Pappu Lab

Pappu Lab

Welcome to the lab of Rohit Pappu in the Department of Biomedical Engineering at Washington University in St. Louis

Biophysics and Proteome Level Investigations of the Functions of Intrinsically Disordered Proteins

Our research is focused on the study of intrinsically disordered proteins. We develop and use state-of-the-art computational methods and combine these with experimental techniques to understand how information encoded in amino acid sequences of intrinsically disordered proteins governs their molecular function, contributes to organization of protein interaction networks, controls cellular decisions, and modulates the mechanisms of protein self-assembly.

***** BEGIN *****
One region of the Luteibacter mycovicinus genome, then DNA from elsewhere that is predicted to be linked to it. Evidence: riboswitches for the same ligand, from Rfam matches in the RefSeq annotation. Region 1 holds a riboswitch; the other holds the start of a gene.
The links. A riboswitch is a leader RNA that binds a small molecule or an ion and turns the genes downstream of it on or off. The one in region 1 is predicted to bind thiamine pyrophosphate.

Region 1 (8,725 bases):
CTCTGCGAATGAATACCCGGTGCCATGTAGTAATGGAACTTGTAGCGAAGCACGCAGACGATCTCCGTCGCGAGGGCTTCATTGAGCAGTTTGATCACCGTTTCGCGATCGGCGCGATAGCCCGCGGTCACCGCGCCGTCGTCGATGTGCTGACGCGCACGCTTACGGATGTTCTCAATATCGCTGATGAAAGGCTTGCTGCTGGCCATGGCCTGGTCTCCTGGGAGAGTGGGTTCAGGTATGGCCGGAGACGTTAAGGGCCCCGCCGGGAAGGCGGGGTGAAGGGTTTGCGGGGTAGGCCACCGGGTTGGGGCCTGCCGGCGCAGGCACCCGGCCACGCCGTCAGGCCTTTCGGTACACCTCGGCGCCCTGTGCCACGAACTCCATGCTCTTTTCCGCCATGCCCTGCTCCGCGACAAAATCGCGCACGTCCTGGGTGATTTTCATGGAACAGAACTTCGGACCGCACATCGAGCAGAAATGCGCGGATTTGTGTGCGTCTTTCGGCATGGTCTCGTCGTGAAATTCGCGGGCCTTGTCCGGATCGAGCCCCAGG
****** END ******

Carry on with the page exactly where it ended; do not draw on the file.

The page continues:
Relevant diseases: Huntington's disease; Alzheimer's Disease; Prions; Cancers

Proteins or protein classes of interest: Huntingtin; Polyglutamine containing Proteins; Tau; Amyloid Beta; BHLH and BZIP Transcription Factors; Scaffolding Proteins; Nuclear Proteomes

Processes of Interest: Self-Assembly via homotypic interactions; Phase Transitions of multi-macromolecular systems; Functions via entropic machines; Proteostasis; Nuclear Transport; Prion-like propagation of aggregates

Techniques used: Atomistic and mesoscopic computer simulations; Polymer physics theories; Modeling hierarchical networks; Bioinformatics; In vitro biophysical experiments


Funding: We currently receive funding from the National Science Foundation (NSF), the National Institute for Neuronal Disorders and Stroke (NIH-NINDS), and the Hope Center for Neurological Disorders.


Last updated February 11th 2014